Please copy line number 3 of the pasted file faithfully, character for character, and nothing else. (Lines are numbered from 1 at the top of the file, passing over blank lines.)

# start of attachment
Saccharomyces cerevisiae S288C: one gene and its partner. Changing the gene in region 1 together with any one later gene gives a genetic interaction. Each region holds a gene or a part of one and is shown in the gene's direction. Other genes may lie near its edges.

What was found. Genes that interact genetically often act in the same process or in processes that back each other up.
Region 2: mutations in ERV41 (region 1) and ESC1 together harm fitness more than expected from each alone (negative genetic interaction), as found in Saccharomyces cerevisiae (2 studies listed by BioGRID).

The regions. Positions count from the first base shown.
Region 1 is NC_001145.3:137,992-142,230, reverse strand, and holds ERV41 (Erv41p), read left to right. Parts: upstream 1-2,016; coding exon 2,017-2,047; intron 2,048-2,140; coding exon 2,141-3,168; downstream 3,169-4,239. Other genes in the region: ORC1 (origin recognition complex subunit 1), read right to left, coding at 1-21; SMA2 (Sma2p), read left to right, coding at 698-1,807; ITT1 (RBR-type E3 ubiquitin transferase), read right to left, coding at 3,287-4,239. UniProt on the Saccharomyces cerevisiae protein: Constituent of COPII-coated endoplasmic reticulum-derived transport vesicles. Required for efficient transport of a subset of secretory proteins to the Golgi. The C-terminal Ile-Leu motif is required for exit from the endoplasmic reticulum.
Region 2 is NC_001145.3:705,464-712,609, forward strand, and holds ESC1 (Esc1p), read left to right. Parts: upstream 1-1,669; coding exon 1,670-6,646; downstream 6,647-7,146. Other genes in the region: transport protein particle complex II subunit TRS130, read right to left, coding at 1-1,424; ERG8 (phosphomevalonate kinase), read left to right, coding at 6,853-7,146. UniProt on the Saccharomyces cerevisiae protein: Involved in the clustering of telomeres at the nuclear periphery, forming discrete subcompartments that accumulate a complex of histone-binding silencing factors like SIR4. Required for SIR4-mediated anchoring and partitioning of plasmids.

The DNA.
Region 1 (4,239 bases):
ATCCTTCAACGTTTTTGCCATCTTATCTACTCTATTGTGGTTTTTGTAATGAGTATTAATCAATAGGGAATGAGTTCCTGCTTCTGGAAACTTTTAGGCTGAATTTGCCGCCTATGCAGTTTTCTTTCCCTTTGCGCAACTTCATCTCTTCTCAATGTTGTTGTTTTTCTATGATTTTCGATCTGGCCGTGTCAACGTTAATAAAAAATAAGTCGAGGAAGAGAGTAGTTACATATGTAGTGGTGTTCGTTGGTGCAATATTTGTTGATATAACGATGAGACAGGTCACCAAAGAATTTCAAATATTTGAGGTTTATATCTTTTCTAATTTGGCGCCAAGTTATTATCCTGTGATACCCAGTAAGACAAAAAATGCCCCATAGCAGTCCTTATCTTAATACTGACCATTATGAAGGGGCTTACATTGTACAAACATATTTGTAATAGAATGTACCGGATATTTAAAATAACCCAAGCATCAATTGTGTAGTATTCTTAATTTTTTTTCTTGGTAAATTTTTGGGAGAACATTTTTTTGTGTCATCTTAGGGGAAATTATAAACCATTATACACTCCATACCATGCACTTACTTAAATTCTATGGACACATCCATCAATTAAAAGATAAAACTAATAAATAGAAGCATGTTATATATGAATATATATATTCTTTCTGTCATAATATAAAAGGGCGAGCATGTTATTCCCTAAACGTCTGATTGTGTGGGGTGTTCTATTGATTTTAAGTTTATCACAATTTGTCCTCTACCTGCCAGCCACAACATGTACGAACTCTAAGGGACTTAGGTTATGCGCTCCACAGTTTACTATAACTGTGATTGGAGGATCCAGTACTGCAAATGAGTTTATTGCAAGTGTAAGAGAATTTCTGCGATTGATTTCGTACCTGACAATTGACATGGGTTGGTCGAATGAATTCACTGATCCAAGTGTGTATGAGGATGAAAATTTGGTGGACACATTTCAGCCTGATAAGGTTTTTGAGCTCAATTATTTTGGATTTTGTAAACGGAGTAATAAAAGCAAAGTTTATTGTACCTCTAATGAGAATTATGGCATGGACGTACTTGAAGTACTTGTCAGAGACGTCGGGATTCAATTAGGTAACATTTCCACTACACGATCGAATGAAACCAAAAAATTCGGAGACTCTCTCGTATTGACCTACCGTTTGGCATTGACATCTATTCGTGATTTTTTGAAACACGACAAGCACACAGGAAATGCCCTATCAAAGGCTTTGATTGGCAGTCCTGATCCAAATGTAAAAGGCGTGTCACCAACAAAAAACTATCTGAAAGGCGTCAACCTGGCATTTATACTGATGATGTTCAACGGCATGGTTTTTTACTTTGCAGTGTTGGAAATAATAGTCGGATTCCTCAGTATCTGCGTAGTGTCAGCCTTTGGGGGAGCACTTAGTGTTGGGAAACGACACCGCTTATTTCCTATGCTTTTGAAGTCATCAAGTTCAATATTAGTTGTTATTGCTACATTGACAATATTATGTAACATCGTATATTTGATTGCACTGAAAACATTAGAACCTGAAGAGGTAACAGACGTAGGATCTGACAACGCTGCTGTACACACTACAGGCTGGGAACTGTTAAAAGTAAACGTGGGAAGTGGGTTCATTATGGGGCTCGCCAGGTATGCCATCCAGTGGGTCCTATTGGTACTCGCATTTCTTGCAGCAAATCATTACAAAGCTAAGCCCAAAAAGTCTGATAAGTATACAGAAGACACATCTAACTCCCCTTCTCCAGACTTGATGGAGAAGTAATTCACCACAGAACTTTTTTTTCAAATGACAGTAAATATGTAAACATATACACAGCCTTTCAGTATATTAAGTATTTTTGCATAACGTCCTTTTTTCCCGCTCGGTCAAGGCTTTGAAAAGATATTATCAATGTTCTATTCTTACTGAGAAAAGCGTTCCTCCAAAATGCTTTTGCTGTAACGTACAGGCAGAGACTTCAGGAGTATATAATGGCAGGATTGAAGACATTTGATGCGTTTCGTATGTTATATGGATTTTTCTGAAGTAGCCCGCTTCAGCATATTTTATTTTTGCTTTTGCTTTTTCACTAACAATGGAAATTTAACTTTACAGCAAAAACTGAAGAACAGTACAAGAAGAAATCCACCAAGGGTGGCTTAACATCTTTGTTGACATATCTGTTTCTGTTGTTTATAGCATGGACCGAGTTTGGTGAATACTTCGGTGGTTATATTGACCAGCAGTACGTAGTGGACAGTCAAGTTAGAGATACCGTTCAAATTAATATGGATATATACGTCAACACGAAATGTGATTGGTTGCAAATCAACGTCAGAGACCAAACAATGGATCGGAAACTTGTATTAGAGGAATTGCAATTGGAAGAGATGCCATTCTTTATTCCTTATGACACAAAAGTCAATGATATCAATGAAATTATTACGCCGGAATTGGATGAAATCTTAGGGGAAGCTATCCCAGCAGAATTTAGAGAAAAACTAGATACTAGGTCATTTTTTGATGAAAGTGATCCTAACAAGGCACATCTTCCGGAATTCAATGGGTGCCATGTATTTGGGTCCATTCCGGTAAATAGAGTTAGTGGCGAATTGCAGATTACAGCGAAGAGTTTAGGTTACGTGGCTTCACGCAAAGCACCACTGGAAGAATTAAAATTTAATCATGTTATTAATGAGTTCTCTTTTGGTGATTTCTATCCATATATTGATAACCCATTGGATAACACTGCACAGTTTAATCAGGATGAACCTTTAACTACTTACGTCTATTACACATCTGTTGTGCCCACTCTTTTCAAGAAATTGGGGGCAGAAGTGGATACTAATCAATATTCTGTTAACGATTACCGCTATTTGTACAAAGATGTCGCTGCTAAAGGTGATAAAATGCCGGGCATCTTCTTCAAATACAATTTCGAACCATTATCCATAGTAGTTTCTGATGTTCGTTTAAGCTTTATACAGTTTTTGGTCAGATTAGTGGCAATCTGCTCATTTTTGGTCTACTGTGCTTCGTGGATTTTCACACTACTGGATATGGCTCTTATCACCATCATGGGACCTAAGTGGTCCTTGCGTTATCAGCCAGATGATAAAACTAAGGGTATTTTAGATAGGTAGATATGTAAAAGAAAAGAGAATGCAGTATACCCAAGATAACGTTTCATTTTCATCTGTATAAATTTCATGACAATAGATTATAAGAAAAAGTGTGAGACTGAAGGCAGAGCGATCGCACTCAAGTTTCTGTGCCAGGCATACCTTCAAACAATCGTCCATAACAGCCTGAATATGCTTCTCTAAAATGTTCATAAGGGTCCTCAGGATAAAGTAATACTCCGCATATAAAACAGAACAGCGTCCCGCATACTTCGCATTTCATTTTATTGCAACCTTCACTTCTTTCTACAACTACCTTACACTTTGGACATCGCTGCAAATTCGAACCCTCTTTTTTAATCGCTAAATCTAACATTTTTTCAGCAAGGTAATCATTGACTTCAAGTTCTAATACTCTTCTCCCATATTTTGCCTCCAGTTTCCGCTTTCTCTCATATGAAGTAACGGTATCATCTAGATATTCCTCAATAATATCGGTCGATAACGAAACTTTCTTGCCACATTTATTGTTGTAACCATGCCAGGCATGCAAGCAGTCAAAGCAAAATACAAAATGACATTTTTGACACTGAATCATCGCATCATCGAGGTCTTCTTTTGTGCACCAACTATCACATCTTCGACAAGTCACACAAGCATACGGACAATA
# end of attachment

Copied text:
Region 2: mutations in ERV41 (region 1) and ESC1 together harm fitness more than expected from each alone (negative genetic interaction), as found in Saccharomyces cerevisiae (2 studies listed by BioGRID).